|Publication number||US5414170 A|
|Application number||US 08/060,880|
|Publication date||May 9, 1995|
|Filing date||May 12, 1993|
|Priority date||May 12, 1993|
|Also published as||CN1098709A, EP0624562A1|
|Publication number||060880, 08060880, US 5414170 A, US 5414170A, US-A-5414170, US5414170 A, US5414170A|
|Inventors||Richard H. McCue, Edna B. Hicks|
|Original Assignee||Stone & Webster Engineering Corporation|
|Export Citation||BiBTeX, EndNote, RefMan|
|Patent Citations (13), Referenced by (31), Classifications (14), Legal Events (9)|
|External Links: USPTO, USPTO Assignment, Espacenet|
The present invention relates to a process for the hydrogenation of acetylene components in an olefin production facility.
The processes for converting hydrocarbons at a high temperature, such as, for example, steam-cracking or alternatively, catalytic cracking, provide unsaturated hydrocarbons such as, for example, ethylene, acetylene, propylene, butadiene, butenes, lighter compounds such as methane, hydrogen and carbon monoxide, and hydrocarbons boiling in the gasoline range. Thus, the gaseous monoolefinic hydrocarbons with two or more carbon atoms, obtained by these processes also contain an amount of hydrocarbons of greater unsaturation degree. The content of these hydrocarbons depends on the severity of the conversion treatment, but is often too low to economically justify their separation and their use as such in the petrochemical field. This is often the case of the ethylene and propylene cuts from which acetylenes must be removed.
To this end, the prior art is replete with a number of patents describing catalyst compositions for the selective hydrogenation of these compounds. Exemplary of these prior art disclosures are La Hue et al., U.S. Pat. No. 3,679,762; Cosyns et al., U.S. Pat. No. 4,571,442; Cosyns et al., U.S. Pat. No. 4,347,392; Montgomery, U.S. Pat. No. 4,128,595; Cosyns et al., U.S. Pat. No. 5,059,732 and Liu et al., U.S. Pat. No. 4,762,956.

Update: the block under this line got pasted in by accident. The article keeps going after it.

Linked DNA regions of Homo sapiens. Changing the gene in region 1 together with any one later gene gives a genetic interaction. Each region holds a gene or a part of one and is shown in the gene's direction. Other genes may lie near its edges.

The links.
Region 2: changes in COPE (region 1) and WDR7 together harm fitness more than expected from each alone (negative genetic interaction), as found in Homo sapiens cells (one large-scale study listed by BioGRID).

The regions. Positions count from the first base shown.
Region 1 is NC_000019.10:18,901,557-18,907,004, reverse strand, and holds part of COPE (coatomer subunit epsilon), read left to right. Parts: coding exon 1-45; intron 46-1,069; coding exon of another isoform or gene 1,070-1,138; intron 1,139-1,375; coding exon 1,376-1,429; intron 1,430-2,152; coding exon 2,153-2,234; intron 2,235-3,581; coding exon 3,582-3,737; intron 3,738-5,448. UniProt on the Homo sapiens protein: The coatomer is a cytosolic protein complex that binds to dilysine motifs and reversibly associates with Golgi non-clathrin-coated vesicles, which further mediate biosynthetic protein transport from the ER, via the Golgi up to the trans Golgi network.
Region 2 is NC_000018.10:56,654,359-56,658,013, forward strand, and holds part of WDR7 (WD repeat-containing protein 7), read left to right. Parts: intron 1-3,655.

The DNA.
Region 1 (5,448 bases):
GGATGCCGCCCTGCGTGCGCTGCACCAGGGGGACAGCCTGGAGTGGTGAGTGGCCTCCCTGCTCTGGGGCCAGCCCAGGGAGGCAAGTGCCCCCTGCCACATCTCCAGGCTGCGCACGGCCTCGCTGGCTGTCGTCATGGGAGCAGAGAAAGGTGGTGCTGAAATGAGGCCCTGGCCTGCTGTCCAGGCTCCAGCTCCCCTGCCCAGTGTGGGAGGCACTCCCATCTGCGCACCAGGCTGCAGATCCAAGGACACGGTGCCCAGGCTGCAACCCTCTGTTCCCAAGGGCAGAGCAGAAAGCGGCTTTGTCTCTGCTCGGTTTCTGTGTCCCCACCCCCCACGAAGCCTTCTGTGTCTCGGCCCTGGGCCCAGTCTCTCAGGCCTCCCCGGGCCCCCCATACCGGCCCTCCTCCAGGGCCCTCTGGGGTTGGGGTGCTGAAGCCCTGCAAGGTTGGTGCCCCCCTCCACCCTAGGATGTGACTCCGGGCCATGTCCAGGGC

However, in the olefins plants of the prior art, the acetylene hydrogenation reactor has been located at the back end of the plant. Accordingly, the prior art processes, such as the Acetex process of the Institut Francais du Petrol, require an external fluid solvent and must carefully regulate the hydrogen ratio, carbon monoxide content and reactor inlet temperature due to pressure sensitivities to excursions in acetylene and carbon monoxide concentrations.
Further, prior designs utilizing the acetylene hydrogenation reactor in the front end of the olefins plant have experienced operating upsets due to temperature excursions experienced during initial start up resulting from the sensitivity and activity of the fresh catalyst. Typically, front end units require multiple beds to reduce temperature rise and thus the chances of upsets.
To this end there exists in the art a need for a method to hydrogenate the acetylenes in she front end of an olefin plant process stream and overcome the difficulties of the prior art processes, as discussed above.
An object of the present invention is to provide a method for hydrogenating the acetylenes present in the front end of an olefin production plant.
Another object of the present invention is to provide a method for acetylene hydrogenation in a olefin production plant which does not require an external fluid solvent.
Still another object of the present invention is to provide a method for acetylene hydrogenation in an olefin production plant which has reduced sensitivity to excursions in acetylene and carbon monoxide concentrations, as well as depropanizer upsets.
A further object of the present invention is to provide a method for front end acetylene hydrogenation in an olefin production plant which has reduced sensitivity to temperature excursions experienced during initial start up resulting from the sensitivity and activity of the fresh catalyst.